New Delhi: National Security Advisor MK Narayanan is of the opinion that former Pakistani President General Pervez Musharraf was a better deal for India compared to the present government in Islamabad.
In an exclusive interview with Karan Thapar, Narayanan said that India had a better chance of resolving many issues when Musharraf was in power.
When asked by Karan Thapar if Pakistan has become a more difficult or more complicated country, after General Musharraf resigned, Narayanan replied in the positive.
"From an Indian standpoint, I would say yes....you ask me why? I think despite the fact that Musharraf was seen as a military man and a president who probably came to power not necessarily though the route of formal elections, etc... I think as far as India was concerned, with regard to the questions we had on Kashmir, etc, it was possible to do business with him. And I think our Prime Minister's now very well worn statement, namely that 'I can do business with president Musharraf' is now widely recognised as being part of the truth," said Narayanan.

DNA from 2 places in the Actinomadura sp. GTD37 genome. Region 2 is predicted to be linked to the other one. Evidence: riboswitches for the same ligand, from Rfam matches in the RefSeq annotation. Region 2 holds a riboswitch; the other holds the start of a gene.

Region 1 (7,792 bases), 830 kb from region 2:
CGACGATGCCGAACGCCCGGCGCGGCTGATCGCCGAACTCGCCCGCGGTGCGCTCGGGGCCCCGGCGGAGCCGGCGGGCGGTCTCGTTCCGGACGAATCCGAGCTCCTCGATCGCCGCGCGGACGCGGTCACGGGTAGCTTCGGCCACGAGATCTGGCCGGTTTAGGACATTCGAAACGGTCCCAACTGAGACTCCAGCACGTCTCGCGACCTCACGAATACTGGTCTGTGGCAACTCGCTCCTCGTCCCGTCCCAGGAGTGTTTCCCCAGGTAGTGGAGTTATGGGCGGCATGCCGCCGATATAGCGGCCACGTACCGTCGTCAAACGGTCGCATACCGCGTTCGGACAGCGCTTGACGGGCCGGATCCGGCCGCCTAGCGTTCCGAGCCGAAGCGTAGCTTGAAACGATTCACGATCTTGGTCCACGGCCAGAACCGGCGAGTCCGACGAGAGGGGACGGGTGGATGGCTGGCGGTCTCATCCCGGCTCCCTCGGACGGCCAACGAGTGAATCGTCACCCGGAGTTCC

"I think during that period, particularly the period between '05 and '06, I think a great deal was done in terms of arriving at a modus prevendi in some of our more difficult issues and questions and had he not got into problems with the judiciary in 2007, perhaps we might have had a much better breakthrough rather than the conference building measures that were taken the two or three years he was in office," Narayanan added.
Meanwhile, India has said that it is ready to share more information with Pakistan on the 26/11 Mumbai terror attacks even as New Delhi still waits for Islamabad's response to the first dossier.
External Affairs Minister Pranab Mukherjee said on Sunday that India is ready to send another dossier on the 26/11 Mumbai terror attacks and added that official channels should be open as the diplomatic relations between the two countries is still on.
He reiterated that Pakistan has not given any report to India on its probe into the terror strikes and that a lot of reports have appeared in media in this regard.
"But Islamabad has not replied to the dossier that India had officially given to that country," he said in Berhampore (West Bengal).